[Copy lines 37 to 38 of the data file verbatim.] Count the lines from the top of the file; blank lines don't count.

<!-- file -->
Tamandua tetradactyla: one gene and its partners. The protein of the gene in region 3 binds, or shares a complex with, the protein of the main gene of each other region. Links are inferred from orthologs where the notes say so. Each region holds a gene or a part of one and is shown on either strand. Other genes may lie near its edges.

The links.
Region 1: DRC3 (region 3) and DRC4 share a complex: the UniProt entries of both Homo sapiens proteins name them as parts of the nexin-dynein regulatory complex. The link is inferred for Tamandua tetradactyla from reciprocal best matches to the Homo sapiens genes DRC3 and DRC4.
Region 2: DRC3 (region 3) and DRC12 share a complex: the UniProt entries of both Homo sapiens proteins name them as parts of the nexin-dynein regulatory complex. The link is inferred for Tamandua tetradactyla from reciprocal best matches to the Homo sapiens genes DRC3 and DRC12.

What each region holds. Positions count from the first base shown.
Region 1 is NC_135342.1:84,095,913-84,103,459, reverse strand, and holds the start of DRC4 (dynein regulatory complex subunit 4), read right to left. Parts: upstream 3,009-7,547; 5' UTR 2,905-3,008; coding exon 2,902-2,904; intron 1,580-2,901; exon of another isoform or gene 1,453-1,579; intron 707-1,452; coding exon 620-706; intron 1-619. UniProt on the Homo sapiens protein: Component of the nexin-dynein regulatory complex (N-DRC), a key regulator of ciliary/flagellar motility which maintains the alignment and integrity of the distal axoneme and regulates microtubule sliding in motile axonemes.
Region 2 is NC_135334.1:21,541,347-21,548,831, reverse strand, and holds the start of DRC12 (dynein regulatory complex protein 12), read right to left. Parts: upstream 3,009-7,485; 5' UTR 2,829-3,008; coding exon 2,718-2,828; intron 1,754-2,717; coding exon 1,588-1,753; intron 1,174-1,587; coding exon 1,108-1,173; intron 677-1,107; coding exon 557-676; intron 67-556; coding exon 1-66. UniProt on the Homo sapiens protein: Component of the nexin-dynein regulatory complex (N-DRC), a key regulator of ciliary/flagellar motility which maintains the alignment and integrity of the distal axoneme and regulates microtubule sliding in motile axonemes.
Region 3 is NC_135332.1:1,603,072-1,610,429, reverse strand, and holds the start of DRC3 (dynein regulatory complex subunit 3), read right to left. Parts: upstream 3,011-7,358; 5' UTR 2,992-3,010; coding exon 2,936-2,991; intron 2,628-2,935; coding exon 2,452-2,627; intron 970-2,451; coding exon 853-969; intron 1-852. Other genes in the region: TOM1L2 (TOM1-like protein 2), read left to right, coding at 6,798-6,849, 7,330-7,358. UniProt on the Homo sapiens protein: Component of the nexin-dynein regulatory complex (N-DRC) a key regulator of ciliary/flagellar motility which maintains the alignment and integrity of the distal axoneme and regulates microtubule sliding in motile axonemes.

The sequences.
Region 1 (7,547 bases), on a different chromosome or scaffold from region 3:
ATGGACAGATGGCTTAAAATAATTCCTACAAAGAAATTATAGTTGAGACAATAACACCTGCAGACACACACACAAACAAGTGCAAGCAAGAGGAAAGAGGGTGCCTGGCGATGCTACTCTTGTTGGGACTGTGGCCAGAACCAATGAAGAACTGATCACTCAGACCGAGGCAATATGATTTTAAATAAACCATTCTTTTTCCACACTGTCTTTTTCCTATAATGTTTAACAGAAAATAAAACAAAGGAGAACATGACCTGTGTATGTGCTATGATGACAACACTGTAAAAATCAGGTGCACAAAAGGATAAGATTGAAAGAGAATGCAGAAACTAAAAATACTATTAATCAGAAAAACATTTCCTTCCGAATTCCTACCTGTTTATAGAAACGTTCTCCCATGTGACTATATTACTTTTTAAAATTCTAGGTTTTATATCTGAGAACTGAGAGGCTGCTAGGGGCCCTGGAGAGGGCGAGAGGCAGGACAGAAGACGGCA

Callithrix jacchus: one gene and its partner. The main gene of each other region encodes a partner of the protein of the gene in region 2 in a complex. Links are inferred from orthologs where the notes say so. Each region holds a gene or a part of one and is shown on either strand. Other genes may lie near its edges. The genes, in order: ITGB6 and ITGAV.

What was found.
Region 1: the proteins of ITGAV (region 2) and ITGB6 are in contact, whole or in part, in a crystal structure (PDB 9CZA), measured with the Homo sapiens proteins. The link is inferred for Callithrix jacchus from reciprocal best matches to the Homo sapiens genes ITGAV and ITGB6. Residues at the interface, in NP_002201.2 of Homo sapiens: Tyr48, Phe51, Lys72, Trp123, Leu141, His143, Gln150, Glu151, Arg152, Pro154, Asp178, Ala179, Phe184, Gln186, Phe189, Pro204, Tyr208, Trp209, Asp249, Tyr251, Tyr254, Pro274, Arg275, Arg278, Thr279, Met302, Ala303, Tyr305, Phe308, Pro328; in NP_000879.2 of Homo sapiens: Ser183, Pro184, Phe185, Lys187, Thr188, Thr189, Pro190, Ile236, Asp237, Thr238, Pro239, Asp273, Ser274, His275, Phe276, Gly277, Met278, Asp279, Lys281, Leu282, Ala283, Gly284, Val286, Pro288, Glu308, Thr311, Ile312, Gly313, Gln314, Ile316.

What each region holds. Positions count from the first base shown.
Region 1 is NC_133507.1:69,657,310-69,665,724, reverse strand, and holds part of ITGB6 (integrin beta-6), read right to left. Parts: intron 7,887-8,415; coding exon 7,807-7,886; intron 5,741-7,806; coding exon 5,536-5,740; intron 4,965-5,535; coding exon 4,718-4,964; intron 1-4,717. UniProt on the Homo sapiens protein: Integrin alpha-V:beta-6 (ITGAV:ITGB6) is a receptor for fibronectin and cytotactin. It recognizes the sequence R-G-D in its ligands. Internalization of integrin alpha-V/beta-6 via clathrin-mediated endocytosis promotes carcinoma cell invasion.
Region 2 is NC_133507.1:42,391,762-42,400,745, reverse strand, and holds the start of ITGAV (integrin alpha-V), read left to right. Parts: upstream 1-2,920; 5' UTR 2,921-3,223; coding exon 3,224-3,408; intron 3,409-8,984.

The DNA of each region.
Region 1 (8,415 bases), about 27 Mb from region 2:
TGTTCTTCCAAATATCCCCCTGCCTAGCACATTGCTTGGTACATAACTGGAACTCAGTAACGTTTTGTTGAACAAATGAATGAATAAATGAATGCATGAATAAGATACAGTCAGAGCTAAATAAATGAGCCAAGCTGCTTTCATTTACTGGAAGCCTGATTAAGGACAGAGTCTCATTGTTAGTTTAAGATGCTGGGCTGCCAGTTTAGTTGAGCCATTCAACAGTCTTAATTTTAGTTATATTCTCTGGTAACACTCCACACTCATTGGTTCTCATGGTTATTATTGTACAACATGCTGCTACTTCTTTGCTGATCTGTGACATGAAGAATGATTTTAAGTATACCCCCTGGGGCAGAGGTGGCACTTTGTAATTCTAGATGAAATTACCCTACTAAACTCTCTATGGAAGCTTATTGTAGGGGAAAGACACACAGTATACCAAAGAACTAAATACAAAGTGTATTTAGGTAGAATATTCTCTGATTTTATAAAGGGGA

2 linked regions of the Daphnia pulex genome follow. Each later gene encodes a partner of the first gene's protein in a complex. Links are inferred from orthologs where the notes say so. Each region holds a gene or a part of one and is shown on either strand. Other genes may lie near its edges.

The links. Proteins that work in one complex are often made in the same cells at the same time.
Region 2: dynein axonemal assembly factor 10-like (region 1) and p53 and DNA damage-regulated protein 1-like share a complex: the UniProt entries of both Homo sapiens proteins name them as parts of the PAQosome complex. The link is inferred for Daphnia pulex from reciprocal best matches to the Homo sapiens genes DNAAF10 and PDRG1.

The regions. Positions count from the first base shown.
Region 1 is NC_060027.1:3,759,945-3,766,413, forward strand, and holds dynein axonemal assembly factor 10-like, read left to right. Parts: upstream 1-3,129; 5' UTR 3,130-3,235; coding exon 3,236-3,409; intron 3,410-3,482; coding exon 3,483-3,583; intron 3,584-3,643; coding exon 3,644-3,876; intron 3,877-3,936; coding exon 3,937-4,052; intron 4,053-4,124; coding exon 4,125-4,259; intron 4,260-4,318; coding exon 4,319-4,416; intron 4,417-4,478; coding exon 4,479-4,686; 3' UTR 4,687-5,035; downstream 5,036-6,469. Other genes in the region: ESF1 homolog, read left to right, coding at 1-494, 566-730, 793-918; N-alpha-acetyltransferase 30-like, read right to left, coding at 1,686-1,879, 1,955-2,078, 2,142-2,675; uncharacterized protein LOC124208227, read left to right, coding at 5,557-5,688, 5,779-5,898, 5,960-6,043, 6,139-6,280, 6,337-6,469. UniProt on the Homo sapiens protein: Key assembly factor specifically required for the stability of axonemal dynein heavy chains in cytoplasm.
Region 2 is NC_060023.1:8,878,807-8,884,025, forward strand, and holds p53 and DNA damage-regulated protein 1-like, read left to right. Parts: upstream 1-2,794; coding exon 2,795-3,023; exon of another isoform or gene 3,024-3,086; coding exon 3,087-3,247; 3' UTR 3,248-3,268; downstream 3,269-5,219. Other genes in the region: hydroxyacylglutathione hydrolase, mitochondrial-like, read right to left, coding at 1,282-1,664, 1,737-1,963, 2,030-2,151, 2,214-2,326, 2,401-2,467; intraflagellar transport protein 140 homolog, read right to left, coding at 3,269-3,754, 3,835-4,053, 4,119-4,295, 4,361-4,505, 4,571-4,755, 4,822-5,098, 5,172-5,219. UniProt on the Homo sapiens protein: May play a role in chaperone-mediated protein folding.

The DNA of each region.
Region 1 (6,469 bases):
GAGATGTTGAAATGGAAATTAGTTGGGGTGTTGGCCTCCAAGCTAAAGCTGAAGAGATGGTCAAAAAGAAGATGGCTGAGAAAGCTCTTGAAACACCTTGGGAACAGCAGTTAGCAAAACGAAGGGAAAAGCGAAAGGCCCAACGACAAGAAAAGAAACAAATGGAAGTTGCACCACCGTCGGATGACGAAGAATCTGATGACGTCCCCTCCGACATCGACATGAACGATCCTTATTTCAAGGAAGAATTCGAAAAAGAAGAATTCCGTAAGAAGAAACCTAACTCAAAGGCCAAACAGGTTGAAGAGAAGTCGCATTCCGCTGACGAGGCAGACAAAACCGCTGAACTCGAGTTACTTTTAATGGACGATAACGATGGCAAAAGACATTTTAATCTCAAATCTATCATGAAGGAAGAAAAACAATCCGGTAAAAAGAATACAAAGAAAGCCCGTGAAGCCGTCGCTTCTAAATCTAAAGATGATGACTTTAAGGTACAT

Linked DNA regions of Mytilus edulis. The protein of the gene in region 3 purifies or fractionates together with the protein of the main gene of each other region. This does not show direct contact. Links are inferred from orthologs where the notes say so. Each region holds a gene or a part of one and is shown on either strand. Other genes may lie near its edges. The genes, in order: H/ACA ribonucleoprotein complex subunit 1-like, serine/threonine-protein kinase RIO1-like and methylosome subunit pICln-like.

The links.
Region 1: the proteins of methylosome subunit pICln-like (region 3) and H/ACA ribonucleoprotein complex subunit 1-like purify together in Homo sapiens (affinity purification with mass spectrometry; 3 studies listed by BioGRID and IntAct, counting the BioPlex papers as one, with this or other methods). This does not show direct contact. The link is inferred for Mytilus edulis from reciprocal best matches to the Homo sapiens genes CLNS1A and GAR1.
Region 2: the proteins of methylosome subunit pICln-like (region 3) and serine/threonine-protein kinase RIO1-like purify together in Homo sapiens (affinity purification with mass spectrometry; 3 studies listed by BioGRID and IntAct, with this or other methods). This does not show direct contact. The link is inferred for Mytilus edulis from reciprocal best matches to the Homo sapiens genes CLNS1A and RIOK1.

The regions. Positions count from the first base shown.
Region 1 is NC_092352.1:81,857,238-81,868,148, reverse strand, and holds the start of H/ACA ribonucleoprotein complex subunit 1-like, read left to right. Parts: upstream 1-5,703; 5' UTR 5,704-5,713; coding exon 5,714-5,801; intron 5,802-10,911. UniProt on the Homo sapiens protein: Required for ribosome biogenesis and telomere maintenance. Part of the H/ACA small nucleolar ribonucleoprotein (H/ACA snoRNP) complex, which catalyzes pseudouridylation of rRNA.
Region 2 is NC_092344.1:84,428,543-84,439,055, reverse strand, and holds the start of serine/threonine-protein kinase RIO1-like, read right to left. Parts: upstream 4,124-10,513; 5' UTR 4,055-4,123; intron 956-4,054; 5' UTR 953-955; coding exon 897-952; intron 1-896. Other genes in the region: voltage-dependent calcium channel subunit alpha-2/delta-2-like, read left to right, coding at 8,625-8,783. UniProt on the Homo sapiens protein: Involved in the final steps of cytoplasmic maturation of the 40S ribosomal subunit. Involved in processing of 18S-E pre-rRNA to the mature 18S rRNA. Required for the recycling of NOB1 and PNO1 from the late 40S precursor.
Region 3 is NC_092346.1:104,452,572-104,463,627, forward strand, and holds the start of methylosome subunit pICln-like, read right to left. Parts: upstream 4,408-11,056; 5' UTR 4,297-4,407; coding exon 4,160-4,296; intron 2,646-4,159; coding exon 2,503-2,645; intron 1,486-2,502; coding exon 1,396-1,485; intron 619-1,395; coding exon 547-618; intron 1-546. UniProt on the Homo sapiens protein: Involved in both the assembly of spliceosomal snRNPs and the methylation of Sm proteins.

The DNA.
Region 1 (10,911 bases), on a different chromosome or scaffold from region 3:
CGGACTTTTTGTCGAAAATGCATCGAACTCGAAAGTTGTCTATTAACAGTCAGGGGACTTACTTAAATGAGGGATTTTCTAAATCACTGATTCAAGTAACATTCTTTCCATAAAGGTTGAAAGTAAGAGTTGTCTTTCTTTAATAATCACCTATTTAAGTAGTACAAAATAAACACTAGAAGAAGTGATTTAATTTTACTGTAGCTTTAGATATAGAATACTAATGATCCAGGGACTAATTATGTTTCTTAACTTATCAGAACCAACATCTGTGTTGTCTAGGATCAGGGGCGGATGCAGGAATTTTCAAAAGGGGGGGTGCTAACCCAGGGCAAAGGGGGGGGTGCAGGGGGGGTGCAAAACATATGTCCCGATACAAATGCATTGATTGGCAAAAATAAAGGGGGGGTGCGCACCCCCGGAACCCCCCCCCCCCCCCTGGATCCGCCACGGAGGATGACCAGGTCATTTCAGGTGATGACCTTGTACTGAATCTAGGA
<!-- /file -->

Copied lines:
Region 3 is NC_092346.1:104,452,572-104,463,627, forward strand, and holds the start of methylosome subunit pICln-like, read right to left. Parts: upstream 4,408-11,056; 5' UTR 4,297-4,407; coding exon 4,160-4,296; intron 2,646-4,159; coding exon 2,503-2,645; intron 1,486-2,502; coding exon 1,396-1,485; intron 619-1,395; coding exon 547-618; intron 1-546. UniProt on the Homo sapiens protein: Involved in both the assembly of spliceosomal snRNPs and the methylation of Sm proteins.

The DNA.